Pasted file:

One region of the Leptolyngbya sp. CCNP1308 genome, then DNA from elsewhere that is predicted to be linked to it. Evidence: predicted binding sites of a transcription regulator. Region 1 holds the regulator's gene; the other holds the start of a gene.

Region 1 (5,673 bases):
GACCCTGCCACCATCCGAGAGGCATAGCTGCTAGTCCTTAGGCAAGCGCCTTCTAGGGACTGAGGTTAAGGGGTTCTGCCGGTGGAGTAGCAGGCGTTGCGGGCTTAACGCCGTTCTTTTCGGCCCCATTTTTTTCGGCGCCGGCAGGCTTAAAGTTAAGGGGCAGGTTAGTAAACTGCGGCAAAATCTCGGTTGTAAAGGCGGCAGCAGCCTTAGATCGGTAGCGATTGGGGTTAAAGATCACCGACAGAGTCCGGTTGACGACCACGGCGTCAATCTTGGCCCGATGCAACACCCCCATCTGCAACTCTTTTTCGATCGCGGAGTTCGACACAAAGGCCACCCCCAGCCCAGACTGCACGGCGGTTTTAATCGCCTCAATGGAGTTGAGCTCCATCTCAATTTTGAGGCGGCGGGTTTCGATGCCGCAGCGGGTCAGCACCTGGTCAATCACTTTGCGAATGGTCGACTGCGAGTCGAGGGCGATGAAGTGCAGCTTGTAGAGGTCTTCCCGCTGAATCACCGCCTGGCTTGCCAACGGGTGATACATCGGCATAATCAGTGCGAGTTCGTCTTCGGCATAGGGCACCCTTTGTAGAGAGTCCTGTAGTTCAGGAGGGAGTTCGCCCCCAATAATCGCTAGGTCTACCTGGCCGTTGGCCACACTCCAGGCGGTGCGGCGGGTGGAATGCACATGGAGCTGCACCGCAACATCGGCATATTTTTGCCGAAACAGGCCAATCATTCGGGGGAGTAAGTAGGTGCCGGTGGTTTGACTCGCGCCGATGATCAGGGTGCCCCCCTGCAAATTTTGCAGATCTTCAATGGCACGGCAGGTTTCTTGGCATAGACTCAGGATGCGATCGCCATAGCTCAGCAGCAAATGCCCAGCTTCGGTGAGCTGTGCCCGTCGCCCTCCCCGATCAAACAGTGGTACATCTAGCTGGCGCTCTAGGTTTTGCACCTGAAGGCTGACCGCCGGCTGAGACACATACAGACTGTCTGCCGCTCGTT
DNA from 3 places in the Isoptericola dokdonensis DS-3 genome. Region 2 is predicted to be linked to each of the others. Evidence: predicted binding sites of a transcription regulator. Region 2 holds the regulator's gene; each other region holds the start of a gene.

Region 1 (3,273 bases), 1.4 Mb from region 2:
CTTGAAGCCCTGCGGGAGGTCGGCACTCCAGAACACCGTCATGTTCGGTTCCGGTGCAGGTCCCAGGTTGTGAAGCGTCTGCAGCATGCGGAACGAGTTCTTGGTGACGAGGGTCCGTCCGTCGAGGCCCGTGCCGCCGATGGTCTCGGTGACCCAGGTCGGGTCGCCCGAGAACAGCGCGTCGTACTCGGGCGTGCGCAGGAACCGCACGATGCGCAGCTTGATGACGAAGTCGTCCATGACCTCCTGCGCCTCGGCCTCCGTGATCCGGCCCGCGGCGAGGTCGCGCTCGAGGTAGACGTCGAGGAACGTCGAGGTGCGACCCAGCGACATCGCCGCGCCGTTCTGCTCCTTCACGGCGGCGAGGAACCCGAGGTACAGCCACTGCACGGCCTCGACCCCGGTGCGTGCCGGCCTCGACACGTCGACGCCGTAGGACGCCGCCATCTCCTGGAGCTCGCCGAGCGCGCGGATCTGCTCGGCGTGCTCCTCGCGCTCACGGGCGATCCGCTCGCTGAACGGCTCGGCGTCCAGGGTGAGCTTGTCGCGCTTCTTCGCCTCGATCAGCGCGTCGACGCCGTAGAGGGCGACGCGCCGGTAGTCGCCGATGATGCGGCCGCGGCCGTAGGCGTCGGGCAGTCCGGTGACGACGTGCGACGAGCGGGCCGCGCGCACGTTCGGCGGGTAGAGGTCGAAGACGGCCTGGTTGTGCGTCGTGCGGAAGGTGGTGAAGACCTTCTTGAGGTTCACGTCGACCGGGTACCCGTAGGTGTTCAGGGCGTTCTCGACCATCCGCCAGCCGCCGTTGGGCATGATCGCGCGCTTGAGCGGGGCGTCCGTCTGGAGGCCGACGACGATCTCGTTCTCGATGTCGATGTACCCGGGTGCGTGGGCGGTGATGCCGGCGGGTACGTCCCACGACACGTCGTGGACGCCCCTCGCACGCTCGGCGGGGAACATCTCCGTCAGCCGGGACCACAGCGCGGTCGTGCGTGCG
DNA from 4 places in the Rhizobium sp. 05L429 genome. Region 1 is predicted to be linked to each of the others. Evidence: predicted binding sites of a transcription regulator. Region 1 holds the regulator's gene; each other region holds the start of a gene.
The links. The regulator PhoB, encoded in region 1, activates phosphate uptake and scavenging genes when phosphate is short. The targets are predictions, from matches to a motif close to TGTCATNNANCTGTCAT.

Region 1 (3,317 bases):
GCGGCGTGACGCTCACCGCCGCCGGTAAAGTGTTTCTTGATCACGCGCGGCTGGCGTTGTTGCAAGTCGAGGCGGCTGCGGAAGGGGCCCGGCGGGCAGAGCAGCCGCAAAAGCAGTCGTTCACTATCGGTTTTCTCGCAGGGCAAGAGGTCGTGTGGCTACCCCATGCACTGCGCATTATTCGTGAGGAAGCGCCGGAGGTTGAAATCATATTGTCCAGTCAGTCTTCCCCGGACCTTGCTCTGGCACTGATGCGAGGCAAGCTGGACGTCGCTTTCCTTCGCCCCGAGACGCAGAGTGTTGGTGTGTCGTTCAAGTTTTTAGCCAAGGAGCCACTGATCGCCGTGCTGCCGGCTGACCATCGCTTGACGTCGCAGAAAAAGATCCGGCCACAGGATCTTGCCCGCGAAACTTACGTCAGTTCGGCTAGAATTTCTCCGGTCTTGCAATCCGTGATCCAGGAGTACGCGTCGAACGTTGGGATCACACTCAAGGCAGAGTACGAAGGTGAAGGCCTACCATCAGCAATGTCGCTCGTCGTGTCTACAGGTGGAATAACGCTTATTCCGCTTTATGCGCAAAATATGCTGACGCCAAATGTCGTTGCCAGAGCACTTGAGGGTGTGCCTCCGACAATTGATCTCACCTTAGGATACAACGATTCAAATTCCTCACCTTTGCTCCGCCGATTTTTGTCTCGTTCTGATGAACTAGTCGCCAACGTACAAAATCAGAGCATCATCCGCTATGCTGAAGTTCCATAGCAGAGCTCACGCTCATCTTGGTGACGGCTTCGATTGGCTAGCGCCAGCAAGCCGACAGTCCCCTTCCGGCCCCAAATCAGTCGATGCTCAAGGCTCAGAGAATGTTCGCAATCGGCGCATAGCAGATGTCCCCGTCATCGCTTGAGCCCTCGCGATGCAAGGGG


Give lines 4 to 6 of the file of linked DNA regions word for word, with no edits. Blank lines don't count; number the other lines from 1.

DNA from 3 places in the Isoptericola dokdonensis DS-3 genome. Region 2 is predicted to be linked to each of the others. Evidence: predicted binding sites of a transcription regulator. Region 2 holds the regulator's gene; each other region holds the start of a gene.

Region 1 (3,273 bases), 1.4 Mb from region 2:
CTTGAAGCCCTGCGGGAGGTCGGCACTCCAGAACACCGTCATGTTCGGTTCCGGTGCAGGTCCCAGGTTGTGAAGCGTCTGCAGCATGCGGAACGAGTTCTTGGTGACGAGGGTCCGTCCGTCGAGGCCCGTGCCGCCGATGGTCTCGGTGACCCAGGTCGGGTCGCCCGAGAACAGCGCGTCGTACTCGGGCGTGCGCAGGAACCGCACGATGCGCAGCTTGATGACGAAGTCGTCCATGACCTCCTGCGCCTCGGCCTCCGTGATCCGGCCCGCGGCGAGGTCGCGCTCGAGGTAGACGTCGAGGAACGTCGAGGTGCGACCCAGCGACATCGCCGCGCCGTTCTGCTCCTTCACGGCGGCGAGGAACCCGAGGTACAGCCACTGCACGGCCTCGACCCCGGTGCGTGCCGGCCTCGACACGTCGACGCCGTAGGACGCCGCCATCTCCTGGAGCTCGCCGAGCGCGCGGATCTGCTCGGCGTGCTCCTCGCGCTCACGGGCGATCCGCTCGCTGAACGGCTCGGCGTCCAGGGTGAGCTTGTCGCGCTTCTTCGCCTCGATCAGCGCGTCGACGCCGTAGAGGGCGACGCGCCGGTAGTCGCCGATGATGCGGCCGCGGCCGTAGGCGTCGGGCAGTCCGGTGACGACGTGCGACGAGCGGGCCGCGCGCACGTTCGGCGGGTAGAGGTCGAAGACGGCCTGGTTGTGCGTCGTGCGGAAGGTGGTGAAGACCTTCTTGAGGTTCACGTCGACCGGGTACCCGTAGGTGTTCAGGGCGTTCTCGACCATCCGCCAGCCGCCGTTGGGCATGATCGCGCGCTTGAGCGGGGCGTCCGTCTGGAGGCCGACGACGATCTCGTTCTCGATGTCGATGTACCCGGGTGCGTGGGCGGTGATGCCGGCGGGTACGTCCCACGACACGTCGTGGACGCCCCTCGCACGCTCGGCGGGGAACATCTCCGTCAGCCGGGACCACAGCGCGGTCGTGCGTGCG